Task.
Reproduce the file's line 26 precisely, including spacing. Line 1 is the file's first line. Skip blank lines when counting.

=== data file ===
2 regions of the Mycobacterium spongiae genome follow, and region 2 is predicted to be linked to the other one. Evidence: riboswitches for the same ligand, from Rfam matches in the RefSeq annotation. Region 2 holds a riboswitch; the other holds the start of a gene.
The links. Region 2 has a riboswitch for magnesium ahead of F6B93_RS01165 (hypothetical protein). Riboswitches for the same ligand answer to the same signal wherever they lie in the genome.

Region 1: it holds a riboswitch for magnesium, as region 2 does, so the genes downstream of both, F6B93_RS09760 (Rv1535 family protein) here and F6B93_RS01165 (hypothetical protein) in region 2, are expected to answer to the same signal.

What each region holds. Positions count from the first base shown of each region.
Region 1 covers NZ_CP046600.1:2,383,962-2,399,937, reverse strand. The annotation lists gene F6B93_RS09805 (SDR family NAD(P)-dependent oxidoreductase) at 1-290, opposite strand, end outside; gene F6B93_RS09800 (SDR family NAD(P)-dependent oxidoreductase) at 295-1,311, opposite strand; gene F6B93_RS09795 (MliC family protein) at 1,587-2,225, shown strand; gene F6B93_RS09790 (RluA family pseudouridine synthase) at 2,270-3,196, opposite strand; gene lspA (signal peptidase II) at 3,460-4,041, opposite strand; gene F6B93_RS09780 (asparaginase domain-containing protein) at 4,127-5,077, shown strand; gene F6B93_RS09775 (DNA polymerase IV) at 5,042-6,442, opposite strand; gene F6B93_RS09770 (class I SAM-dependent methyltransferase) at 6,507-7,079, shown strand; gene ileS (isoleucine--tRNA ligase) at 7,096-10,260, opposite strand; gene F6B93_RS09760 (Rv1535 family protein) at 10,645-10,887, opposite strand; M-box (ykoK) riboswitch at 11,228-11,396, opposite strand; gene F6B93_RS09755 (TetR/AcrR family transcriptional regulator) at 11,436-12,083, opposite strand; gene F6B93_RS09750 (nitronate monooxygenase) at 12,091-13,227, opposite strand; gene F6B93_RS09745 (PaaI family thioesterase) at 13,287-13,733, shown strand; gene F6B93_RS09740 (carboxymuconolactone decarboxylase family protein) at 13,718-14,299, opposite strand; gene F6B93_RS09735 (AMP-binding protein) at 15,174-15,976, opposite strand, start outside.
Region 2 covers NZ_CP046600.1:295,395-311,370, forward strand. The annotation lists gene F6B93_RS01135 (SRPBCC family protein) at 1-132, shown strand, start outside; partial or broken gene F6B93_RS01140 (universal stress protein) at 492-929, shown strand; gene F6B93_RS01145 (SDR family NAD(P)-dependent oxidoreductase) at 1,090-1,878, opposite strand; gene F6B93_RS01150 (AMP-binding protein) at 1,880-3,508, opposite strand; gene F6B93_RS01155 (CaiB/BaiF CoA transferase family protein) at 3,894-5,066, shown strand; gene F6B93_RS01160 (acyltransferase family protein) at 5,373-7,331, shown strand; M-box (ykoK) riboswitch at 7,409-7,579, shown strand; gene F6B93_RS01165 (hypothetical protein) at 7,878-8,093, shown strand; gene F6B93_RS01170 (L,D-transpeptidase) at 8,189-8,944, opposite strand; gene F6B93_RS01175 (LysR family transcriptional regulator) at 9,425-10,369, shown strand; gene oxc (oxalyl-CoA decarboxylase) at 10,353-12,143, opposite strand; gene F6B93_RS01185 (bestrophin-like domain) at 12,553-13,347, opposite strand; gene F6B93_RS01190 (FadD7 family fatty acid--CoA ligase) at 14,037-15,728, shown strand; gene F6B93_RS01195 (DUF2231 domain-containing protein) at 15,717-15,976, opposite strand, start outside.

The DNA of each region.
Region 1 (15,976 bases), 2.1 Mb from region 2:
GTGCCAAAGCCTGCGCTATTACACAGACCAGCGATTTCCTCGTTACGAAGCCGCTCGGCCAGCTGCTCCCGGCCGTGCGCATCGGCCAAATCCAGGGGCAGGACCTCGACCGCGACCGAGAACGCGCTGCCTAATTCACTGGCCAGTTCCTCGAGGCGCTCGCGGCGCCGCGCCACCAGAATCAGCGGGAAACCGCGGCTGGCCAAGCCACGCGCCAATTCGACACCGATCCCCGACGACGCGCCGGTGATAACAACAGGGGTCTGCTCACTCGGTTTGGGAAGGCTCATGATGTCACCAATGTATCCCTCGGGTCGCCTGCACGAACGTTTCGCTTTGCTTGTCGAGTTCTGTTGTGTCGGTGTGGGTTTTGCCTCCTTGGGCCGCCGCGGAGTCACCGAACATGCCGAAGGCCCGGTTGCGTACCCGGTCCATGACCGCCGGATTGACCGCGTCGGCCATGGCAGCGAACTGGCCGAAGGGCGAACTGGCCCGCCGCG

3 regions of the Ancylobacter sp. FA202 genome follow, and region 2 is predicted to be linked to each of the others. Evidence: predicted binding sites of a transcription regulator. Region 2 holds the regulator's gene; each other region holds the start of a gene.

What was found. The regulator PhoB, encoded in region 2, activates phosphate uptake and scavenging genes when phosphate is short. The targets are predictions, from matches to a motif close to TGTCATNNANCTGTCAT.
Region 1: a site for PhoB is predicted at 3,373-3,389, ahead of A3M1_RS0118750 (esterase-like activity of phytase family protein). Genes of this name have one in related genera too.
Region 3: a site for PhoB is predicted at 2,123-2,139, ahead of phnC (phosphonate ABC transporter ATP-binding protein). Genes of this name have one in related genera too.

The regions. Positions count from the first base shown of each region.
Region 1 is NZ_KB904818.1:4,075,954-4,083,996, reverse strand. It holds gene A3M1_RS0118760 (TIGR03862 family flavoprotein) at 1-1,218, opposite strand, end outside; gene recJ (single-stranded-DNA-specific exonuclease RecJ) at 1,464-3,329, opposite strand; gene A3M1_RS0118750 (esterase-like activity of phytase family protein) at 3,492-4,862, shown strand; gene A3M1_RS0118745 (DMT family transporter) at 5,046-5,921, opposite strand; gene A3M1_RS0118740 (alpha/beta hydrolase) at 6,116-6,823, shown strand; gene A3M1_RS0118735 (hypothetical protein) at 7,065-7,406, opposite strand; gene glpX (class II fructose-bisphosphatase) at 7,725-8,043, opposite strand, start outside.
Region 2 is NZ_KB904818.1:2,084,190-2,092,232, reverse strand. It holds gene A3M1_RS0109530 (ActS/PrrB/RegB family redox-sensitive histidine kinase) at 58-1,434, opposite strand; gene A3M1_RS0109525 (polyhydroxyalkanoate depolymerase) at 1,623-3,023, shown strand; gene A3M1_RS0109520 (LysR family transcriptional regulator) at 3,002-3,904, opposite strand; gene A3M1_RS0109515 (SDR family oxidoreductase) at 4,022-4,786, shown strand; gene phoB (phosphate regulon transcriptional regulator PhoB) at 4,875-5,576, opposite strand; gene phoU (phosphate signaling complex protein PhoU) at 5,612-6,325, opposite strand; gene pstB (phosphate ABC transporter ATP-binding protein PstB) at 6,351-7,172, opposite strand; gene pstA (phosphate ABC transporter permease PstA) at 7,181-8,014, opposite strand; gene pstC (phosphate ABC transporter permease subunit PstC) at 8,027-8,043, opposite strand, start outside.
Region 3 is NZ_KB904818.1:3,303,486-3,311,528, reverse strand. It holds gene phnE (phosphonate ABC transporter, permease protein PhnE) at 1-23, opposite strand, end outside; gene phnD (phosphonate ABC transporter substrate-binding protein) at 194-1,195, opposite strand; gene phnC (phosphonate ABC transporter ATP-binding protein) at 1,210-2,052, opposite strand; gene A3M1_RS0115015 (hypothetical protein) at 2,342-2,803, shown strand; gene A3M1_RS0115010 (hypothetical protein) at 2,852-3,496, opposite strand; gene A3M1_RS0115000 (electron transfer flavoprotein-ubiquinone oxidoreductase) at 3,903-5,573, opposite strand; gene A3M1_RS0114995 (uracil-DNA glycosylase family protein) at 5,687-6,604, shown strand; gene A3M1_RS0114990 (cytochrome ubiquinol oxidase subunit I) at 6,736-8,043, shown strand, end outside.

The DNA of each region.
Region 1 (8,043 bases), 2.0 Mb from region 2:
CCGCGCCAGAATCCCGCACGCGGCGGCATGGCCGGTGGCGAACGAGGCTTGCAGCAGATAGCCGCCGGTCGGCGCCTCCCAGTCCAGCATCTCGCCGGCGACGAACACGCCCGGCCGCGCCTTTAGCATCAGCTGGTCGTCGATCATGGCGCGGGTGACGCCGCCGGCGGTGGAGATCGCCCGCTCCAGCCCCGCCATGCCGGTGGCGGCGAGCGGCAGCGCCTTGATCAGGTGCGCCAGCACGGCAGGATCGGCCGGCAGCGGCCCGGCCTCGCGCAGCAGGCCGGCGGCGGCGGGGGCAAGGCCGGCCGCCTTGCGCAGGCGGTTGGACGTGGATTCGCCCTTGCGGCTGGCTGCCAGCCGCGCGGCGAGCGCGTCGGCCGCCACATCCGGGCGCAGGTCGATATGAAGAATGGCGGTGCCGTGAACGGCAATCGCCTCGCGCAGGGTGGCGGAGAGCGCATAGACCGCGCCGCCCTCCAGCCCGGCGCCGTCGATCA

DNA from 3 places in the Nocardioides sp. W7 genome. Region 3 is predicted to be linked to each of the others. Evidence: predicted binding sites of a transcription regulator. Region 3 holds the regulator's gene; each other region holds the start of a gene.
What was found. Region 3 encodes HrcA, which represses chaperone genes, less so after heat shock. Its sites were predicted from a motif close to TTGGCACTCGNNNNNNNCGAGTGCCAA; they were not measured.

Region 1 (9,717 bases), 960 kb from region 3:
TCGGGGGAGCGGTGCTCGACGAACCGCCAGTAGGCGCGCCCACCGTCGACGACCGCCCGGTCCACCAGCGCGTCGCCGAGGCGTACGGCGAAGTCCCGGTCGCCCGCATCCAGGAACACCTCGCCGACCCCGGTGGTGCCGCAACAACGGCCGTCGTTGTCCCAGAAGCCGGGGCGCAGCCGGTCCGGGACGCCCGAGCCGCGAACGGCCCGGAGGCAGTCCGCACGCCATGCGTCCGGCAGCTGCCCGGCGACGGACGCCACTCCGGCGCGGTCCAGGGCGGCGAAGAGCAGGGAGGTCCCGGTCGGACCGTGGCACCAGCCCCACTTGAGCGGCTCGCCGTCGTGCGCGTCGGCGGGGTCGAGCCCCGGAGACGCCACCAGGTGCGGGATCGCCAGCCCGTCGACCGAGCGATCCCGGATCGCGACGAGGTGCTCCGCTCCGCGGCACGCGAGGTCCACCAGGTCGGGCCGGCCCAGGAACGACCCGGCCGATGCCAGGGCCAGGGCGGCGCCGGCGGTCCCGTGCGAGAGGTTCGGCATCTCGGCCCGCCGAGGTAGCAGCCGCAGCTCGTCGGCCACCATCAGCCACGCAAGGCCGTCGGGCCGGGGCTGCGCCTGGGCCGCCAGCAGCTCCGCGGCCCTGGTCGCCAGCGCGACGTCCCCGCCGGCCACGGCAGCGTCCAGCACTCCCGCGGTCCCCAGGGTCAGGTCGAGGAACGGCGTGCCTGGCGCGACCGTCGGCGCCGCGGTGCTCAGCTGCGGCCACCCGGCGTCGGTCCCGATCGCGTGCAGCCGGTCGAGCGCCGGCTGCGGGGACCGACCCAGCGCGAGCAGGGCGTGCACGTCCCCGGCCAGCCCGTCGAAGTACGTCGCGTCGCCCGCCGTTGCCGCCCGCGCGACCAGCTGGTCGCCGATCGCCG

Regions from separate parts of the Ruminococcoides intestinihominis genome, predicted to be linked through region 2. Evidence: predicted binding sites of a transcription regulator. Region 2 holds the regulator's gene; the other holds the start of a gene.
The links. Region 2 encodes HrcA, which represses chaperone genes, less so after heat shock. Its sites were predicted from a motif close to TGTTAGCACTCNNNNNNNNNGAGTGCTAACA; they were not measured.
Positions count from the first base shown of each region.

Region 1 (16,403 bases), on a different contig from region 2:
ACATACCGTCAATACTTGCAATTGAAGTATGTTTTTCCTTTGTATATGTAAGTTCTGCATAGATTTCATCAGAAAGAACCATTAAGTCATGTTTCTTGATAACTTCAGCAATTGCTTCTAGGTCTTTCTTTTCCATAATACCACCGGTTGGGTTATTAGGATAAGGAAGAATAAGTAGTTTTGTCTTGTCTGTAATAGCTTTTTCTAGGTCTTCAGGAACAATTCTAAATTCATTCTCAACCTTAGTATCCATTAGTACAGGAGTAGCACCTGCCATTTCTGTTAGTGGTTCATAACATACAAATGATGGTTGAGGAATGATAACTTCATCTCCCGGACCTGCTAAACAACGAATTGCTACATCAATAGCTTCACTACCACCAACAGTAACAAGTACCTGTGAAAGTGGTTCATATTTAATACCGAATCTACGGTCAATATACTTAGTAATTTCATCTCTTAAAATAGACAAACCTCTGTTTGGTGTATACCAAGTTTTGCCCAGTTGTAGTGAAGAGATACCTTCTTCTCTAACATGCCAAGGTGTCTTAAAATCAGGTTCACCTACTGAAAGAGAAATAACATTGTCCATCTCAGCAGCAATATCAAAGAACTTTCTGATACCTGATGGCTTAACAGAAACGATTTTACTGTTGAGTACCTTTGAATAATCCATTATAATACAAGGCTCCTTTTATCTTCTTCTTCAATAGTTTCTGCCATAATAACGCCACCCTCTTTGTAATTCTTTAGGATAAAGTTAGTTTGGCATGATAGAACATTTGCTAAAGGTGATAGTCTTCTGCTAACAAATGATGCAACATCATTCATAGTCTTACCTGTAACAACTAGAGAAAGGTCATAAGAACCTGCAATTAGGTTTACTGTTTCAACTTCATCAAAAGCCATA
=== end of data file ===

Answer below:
The links. Region 2 encodes HrcA, which represses chaperone genes, less so after heat shock. Its sites were predicted from a motif close to TGTTAGCACTCNNNNNNNNNGAGTGCTAACA; they were not measured.